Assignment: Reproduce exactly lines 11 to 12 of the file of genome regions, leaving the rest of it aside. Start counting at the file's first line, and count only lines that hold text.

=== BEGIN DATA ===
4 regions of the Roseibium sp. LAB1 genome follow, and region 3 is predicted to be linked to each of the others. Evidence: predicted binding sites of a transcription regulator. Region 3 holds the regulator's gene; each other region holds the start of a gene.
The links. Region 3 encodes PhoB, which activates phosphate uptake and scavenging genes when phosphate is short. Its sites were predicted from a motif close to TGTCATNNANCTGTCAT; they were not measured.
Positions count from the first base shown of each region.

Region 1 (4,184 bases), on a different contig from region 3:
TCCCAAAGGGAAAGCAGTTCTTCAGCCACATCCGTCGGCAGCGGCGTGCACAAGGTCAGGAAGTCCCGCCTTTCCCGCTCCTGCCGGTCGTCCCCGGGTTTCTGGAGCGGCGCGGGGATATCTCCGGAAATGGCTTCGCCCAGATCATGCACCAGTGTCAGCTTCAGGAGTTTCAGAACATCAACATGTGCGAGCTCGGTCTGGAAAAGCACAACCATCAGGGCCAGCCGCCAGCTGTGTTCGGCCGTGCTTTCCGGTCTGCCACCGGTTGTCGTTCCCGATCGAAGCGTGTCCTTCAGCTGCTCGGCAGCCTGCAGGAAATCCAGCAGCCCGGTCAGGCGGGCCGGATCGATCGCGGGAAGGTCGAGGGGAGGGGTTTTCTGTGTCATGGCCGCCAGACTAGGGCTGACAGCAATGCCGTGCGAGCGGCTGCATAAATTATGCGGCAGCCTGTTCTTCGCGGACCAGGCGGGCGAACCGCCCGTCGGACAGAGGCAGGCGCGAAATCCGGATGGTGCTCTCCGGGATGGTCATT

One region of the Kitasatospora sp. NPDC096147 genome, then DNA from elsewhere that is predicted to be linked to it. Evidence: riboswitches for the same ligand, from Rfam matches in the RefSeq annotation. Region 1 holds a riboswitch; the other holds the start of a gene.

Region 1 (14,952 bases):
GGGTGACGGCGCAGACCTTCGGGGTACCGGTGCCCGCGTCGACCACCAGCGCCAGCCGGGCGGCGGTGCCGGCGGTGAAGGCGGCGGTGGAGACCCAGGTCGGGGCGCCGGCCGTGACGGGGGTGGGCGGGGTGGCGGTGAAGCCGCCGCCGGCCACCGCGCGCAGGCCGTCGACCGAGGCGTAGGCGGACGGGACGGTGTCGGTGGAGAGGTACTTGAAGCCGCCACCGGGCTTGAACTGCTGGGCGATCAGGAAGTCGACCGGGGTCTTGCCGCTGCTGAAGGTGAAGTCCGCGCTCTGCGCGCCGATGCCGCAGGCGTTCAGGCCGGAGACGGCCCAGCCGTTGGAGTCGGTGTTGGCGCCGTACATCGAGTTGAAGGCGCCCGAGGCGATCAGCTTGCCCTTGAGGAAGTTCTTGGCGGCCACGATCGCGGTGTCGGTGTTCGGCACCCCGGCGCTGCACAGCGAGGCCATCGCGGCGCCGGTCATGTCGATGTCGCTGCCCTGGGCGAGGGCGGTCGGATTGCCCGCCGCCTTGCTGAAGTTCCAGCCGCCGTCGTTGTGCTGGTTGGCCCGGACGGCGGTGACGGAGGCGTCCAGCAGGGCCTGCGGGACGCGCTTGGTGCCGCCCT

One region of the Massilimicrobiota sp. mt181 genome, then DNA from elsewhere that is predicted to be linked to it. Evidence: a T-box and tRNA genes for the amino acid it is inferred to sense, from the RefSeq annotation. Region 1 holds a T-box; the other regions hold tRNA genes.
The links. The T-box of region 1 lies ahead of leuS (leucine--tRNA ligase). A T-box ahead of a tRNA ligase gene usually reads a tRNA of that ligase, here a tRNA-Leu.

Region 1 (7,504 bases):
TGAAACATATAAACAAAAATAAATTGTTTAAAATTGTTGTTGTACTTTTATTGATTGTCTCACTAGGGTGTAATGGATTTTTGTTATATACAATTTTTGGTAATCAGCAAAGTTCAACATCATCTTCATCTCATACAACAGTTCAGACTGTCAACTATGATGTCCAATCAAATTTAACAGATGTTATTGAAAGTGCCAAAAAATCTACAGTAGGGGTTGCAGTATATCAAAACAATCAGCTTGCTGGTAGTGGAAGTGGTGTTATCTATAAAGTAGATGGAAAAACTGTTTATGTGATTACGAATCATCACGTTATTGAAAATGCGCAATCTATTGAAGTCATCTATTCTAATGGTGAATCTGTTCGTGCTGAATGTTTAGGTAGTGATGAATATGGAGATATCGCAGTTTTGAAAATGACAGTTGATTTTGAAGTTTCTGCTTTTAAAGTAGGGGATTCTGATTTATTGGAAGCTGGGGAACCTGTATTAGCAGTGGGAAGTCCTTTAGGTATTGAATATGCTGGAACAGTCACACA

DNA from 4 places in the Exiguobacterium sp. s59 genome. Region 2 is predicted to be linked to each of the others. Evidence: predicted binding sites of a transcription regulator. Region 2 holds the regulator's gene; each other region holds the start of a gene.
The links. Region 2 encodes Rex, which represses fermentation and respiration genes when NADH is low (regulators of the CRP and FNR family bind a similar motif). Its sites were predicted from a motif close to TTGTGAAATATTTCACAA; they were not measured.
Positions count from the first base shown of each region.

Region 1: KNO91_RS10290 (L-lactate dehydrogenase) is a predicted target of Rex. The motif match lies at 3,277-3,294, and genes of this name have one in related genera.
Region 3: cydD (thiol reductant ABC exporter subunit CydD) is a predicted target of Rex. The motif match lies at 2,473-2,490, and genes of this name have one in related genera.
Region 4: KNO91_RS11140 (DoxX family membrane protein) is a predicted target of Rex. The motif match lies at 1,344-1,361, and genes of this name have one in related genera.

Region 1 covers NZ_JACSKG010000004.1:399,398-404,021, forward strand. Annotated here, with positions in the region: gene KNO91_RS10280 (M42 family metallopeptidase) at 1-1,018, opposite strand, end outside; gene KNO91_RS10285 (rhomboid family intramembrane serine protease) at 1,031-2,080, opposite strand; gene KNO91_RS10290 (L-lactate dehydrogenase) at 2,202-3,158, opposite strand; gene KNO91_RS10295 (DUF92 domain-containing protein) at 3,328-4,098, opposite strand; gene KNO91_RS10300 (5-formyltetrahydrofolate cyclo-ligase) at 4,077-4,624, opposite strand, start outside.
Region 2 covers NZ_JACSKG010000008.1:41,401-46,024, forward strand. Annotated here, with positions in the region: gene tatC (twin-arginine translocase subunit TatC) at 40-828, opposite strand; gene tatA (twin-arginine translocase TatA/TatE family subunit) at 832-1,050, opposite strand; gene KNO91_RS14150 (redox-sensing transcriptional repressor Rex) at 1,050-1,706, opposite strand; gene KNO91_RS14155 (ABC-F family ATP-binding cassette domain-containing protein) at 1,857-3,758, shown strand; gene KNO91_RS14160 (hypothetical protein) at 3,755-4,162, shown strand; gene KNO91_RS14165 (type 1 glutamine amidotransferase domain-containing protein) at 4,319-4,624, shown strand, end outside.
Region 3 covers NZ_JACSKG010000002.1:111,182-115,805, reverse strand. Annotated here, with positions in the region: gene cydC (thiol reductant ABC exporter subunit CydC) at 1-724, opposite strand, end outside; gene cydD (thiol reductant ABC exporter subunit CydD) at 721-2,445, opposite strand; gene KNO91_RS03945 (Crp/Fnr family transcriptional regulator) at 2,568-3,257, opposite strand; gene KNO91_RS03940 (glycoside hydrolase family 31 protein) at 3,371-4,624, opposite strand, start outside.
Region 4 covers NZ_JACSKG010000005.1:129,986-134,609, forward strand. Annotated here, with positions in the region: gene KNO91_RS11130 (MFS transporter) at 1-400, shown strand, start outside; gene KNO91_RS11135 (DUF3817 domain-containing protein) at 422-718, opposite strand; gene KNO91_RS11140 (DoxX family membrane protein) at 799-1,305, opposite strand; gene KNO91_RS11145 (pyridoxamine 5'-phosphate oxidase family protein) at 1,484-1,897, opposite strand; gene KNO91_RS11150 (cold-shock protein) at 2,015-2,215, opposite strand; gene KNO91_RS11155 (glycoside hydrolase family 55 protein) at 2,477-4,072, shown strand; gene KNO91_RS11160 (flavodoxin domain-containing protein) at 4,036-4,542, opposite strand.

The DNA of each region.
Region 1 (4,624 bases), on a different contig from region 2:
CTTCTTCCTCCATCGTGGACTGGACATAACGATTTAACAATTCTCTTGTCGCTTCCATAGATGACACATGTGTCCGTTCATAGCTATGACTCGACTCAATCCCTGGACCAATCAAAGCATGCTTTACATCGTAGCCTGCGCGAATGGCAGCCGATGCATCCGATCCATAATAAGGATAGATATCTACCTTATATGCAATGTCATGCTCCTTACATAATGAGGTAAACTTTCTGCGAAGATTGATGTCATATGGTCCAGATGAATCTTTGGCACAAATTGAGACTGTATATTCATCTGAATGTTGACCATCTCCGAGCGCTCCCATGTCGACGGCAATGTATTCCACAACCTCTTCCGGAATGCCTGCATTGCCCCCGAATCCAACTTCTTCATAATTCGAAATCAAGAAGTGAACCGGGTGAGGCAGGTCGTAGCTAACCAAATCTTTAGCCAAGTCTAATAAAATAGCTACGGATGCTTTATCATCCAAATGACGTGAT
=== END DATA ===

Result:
Region 1 (7,504 bases):
TGAAACATATAAACAAAAATAAATTGTTTAAAATTGTTGTTGTACTTTTATTGATTGTCTCACTAGGGTGTAATGGATTTTTGTTATATACAATTTTTGGTAATCAGCAAAGTTCAACATCATCTTCATCTCATACAACAGTTCAGACTGTCAACTATGATGTCCAATCAAATTTAACAGATGTTATTGAAAGTGCCAAAAAATCTACAGTAGGGGTTGCAGTATATCAAAACAATCAGCTTGCTGGTAGTGGAAGTGGTGTTATCTATAAAGTAGATGGAAAAACTGTTTATGTGATTACGAATCATCACGTTATTGAAAATGCGCAATCTATTGAAGTCATCTATTCTAATGGTGAATCTGTTCGTGCTGAATGTTTAGGTAGTGATGAATATGGAGATATCGCAGTTTTGAAAATGACAGTTGATTTTGAAGTTTCTGCTTTTAAAGTAGGGGATTCTGATTTATTGGAAGCTGGGGAACCTGTATTAGCAGTGGGAAGTCCTTTAGGTATTGAATATGCTGGAACAGTCACACA